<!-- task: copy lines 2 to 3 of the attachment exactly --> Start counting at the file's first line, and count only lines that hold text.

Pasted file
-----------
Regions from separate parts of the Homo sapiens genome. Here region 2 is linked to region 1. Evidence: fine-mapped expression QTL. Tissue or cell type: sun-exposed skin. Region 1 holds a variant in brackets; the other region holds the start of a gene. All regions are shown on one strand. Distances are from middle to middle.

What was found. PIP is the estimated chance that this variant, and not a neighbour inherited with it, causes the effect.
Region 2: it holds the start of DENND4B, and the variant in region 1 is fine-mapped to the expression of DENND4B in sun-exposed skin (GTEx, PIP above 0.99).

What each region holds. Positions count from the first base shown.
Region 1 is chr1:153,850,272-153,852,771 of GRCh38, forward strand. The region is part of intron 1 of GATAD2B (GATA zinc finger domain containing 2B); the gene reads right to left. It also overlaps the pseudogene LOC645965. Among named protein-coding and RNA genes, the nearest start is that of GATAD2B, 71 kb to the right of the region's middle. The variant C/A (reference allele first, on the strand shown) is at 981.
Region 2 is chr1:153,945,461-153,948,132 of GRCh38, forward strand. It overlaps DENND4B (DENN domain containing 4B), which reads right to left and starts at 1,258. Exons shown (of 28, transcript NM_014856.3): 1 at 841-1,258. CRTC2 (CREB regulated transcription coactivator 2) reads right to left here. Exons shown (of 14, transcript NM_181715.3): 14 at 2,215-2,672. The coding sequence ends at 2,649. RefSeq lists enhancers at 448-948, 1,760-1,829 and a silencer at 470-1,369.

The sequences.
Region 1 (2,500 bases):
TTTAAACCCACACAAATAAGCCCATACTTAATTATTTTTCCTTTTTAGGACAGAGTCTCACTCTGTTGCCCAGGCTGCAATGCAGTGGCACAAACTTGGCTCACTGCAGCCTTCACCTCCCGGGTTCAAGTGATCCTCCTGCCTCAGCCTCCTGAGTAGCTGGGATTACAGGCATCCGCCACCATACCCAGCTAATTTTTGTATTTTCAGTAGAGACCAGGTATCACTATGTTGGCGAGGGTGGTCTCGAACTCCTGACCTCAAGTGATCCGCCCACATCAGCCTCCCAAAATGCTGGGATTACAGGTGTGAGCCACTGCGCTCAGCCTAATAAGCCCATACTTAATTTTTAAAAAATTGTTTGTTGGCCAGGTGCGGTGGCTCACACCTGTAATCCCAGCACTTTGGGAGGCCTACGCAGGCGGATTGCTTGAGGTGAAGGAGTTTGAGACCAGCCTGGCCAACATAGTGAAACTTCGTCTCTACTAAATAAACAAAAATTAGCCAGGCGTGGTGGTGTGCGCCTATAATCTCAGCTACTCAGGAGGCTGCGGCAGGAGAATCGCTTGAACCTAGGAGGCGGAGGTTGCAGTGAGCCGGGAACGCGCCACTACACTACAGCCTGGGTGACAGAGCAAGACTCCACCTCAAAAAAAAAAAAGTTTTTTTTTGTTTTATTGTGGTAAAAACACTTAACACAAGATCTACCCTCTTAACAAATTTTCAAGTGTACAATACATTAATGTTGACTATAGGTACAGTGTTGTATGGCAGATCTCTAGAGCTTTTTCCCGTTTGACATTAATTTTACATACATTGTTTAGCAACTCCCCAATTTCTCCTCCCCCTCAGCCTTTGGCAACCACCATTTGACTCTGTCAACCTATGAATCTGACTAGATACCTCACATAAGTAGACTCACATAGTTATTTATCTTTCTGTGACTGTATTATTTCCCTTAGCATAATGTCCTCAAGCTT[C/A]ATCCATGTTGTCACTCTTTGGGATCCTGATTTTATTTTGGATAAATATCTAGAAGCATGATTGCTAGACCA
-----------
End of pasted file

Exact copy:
What was found. PIP is the estimated chance that this variant, and not a neighbour inherited with it, causes the effect.
Region 2: it holds the start of DENND4B, and the variant in region 1 is fine-mapped to the expression of DENND4B in sun-exposed skin (GTEx, PIP above 0.99).